Antibacterial Activity of LysABP-01 and Its Synergism with Antibiotics

The MIC of purified LysABP-01 was tested using bacterial growth inhibition assays for its ability to inhibit the growth of viable cells of the MDRAB strain. The results indicated that the LysABP-01 can prevent the growth of AB1589 with a MIC of 20 μM (Figure 3; Table 2). The interactions between LysABP-01 and seven antibiotics were screened by growth inhibition assay at 0.25 × the MIC of two agents (Supplementary Table S1). As shown in Figure 4A, only the combination of LysABP-01 plus colistin exhibited elevated antibacterial activity (nearly 100% of growth inhibition rate). In order to verify these results, we performed a checkerboard assay for measuring antibiotic synergy. The FICI value for the combination of LysABP-01 and colistin (0.0625/0.125 × the MIC) was determined as 0.188, which indicates synergism (Table 2). Test results were also represented by the isobologram generated by plotting the FICs of LysABP-01 and colistin. The isobologram is presented in Figure 4B and it shape being concave, suggests that the two antimicrobials had a synergistic effect against the representative MDRAB strain.

FIGURE 3
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FIGURE 3. Antibacterial activity of LysABP-01. (A) Bacterial growth inhibition activity of varying concentrations of LysABP-01. The bar graph depicts the percent growth inhibition and represents the mean percentage ± SD of triplicate experiments. (B) The representative microplate image of TTC staining.

FIGURE 4
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FIGURE 4. The results of screening and confirmatory testing for synergistic interaction. (A) The growth inhibition rate (the bar graph) of LysABP-01 combined with seven antibiotics. Data are expressed as the mean percentage ± SD of triplicate experiments. Phosphate buffer saline (PBS), ciprofloxacin (CIP), imipenem (IMP), colistin (COL), chloramphenicol (CHLO), gentamycin (GEN), erythromycin (ERY) and tetracycline (TET). (B) The isobologram of the checkerboard assay. FIC values derived from combinations of LysABP-01 and colistin were used to plot the isobologram. The dashed line illustrates the theoretical additive interaction between two agents.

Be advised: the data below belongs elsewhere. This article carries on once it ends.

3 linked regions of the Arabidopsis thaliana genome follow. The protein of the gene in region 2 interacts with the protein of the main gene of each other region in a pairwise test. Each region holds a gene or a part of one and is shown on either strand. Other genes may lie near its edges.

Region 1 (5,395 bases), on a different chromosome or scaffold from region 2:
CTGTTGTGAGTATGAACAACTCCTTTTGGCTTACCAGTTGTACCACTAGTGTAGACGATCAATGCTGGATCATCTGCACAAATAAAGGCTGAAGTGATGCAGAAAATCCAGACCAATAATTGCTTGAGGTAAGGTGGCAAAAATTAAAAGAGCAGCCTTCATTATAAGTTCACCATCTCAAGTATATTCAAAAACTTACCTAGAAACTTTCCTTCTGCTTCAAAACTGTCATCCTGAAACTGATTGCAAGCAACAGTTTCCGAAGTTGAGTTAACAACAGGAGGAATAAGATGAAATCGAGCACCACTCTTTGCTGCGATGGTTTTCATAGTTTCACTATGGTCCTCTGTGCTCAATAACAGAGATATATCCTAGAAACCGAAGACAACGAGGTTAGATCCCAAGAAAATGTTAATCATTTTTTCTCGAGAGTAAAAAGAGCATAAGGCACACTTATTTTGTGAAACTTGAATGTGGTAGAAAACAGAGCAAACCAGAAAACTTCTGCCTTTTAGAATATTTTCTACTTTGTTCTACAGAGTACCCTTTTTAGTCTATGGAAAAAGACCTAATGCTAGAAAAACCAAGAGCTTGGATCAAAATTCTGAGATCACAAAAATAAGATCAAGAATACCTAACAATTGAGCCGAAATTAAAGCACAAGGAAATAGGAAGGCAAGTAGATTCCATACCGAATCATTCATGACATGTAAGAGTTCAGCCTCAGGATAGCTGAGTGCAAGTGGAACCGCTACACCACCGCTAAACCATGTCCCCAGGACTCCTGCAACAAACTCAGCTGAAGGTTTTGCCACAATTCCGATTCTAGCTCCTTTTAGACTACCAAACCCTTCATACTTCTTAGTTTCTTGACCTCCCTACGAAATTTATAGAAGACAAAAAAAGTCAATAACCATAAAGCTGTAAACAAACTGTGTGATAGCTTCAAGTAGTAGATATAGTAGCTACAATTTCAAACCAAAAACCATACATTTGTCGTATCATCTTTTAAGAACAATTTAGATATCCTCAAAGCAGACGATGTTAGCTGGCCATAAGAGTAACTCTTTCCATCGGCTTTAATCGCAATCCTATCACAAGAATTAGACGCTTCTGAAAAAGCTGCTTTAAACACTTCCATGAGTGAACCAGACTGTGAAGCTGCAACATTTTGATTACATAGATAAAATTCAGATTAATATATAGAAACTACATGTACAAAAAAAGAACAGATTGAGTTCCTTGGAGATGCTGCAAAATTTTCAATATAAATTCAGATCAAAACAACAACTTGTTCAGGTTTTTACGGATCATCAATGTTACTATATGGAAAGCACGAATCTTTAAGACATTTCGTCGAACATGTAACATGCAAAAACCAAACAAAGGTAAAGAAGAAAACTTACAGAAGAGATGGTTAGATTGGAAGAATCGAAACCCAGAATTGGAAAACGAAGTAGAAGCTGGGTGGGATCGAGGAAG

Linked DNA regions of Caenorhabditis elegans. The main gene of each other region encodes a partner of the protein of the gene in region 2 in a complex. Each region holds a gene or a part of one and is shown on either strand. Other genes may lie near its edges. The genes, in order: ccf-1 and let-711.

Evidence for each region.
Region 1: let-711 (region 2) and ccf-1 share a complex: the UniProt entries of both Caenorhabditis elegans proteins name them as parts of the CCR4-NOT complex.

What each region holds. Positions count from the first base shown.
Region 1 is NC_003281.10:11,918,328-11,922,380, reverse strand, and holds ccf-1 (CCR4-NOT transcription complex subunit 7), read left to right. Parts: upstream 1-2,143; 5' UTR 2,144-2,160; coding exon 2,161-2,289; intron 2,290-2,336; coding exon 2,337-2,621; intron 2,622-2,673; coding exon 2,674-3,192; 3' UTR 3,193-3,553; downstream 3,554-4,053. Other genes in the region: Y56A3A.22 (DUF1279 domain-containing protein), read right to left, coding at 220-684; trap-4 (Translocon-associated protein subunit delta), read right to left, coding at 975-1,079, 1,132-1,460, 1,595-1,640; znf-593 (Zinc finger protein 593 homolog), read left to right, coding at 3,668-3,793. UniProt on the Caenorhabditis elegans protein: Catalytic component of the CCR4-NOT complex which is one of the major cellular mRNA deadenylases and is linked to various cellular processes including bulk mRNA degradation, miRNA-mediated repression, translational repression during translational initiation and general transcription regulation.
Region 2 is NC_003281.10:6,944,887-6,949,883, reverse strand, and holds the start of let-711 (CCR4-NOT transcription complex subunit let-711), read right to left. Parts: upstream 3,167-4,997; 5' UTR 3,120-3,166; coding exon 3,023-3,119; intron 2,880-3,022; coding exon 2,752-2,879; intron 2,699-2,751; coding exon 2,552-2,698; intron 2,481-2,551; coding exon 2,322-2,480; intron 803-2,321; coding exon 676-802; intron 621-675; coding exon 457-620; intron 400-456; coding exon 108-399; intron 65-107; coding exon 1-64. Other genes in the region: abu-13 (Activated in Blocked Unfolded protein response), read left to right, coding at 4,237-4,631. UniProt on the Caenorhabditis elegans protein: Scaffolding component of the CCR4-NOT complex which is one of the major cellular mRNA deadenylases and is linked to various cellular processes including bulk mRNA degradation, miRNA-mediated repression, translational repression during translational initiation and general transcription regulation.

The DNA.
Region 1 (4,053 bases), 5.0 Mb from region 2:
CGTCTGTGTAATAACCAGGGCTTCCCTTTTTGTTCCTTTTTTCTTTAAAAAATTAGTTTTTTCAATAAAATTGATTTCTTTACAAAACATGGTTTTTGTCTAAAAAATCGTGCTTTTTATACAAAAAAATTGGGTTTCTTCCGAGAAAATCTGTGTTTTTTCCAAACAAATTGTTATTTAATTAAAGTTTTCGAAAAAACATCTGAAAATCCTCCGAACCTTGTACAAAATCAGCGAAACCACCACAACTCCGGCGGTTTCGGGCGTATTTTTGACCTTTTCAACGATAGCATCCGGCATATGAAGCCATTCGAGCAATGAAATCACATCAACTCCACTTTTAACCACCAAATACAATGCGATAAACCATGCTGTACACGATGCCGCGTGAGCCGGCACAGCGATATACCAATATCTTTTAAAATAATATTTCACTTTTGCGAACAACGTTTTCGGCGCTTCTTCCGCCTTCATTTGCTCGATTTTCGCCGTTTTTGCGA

The Susceptibility of XDRAB Strains to LysABP-01 Combined with Colistin

The selected strains of A. baumannii were obtained from various hospitals located in different areas of Thailand. All four isolates were positive for the species-specific blaOXA-51 gene (data not shown). The results from the disk diffusion method revealed that four A. baumannii isolates were resistant to all tested antibiotics except colistin and tigecycline. Thus, these strains were classified as XDRAB (Table 2). The in vitro activity of LysABP-01 against a broad range of A. baumannii strains was studied. The results of the antimicrobial susceptibility testing of different A. baumannii strains to LysABP-01 alone and in combination with colistin are shown in Table 2 and Supplementary Figure S1. By a checkerboard test, the FICI and isobologram of the colistin-LysABP-01 combination showed synergistic against all tested XDRAB strains (Table 2; Supplementary Figure S1).

Discussion

The emergence of drug-resistant bacteria is a therapeutic problem. Bacteriophages and their endolysins have been recognized as alternative therapeutic compounds for combating drug-resistant bacterial infections. In our previous work, three phages infecting MDRAB were isolated and characterized (Kitti et al., 2014). We found the ØABP-01 phage belonged to Podoviridae family. This phage had shown a good lytic activity on MDRAB and its genome contains the endolysin gene, named lysABP-01, which was further studied. In silico sequence analysis revealed that the LysABP-01 was conserved in other endolysins from Acinetobacter phage such as LysAB2, PlyAB1 and ABgp46 (Lai et al., 2011; Huang et al., 2014; Oliveira et al., 2016). The lysozyme-like catalytic domain of LysABP-01 is a N-acetyl-β-D-muramidase that cleaves β-1, 4-glycosidic bonds between N-acetylmuramic acid and N-acetylglucosamine of the peptidoglycan (Schmelcher et al., 2012). As illustrated in Figure 1, 11 mutation residues among three endolysins, especially five points in the conserved domain, may contribute to the enzyme’s catalytic function.